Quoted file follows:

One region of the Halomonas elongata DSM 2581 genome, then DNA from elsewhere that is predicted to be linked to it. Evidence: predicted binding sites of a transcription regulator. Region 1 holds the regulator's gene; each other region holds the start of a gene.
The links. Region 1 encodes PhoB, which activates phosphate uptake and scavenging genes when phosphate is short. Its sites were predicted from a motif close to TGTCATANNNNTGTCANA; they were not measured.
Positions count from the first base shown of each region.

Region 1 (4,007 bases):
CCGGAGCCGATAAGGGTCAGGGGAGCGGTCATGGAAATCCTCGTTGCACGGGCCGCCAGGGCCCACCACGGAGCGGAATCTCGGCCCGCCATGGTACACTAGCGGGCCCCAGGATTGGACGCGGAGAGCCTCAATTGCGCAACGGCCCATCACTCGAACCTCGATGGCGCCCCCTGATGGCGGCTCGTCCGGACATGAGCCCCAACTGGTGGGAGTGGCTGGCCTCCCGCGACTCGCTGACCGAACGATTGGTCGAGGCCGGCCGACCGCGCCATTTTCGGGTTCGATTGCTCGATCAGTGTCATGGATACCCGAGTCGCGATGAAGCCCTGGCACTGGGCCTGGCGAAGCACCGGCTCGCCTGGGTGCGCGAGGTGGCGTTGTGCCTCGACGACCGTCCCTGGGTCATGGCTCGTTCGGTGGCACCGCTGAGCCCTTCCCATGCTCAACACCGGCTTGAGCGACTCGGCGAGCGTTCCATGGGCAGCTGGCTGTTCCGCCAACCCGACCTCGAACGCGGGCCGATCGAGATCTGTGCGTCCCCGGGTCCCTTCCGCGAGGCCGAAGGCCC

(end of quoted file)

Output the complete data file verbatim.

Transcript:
One region of the Halomonas elongata DSM 2581 genome, then DNA from elsewhere that is predicted to be linked to it. Evidence: predicted binding sites of a transcription regulator. Region 1 holds the regulator's gene; each other region holds the start of a gene.
The links. Region 1 encodes PhoB, which activates phosphate uptake and scavenging genes when phosphate is short. Its sites were predicted from a motif close to TGTCATANNNNTGTCANA; they were not measured.
Positions count from the first base shown of each region.

Region 1 (4,007 bases):
CCGGAGCCGATAAGGGTCAGGGGAGCGGTCATGGAAATCCTCGTTGCACGGGCCGCCAGGGCCCACCACGGAGCGGAATCTCGGCCCGCCATGGTACACTAGCGGGCCCCAGGATTGGACGCGGAGAGCCTCAATTGCGCAACGGCCCATCACTCGAACCTCGATGGCGCCCCCTGATGGCGGCTCGTCCGGACATGAGCCCCAACTGGTGGGAGTGGCTGGCCTCCCGCGACTCGCTGACCGAACGATTGGTCGAGGCCGGCCGACCGCGCCATTTTCGGGTTCGATTGCTCGATCAGTGTCATGGATACCCGAGTCGCGATGAAGCCCTGGCACTGGGCCTGGCGAAGCACCGGCTCGCCTGGGTGCGCGAGGTGGCGTTGTGCCTCGACGACCGTCCCTGGGTCATGGCTCGTTCGGTGGCACCGCTGAGCCCTTCCCATGCTCAACACCGGCTTGAGCGACTCGGCGAGCGTTCCATGGGCAGCTGGCTGTTCCGCCAACCCGACCTCGAACGCGGGCCGATCGAGATCTGTGCGTCCCCGGGTCCCTTCCGCGAGGCCGAAGGCCC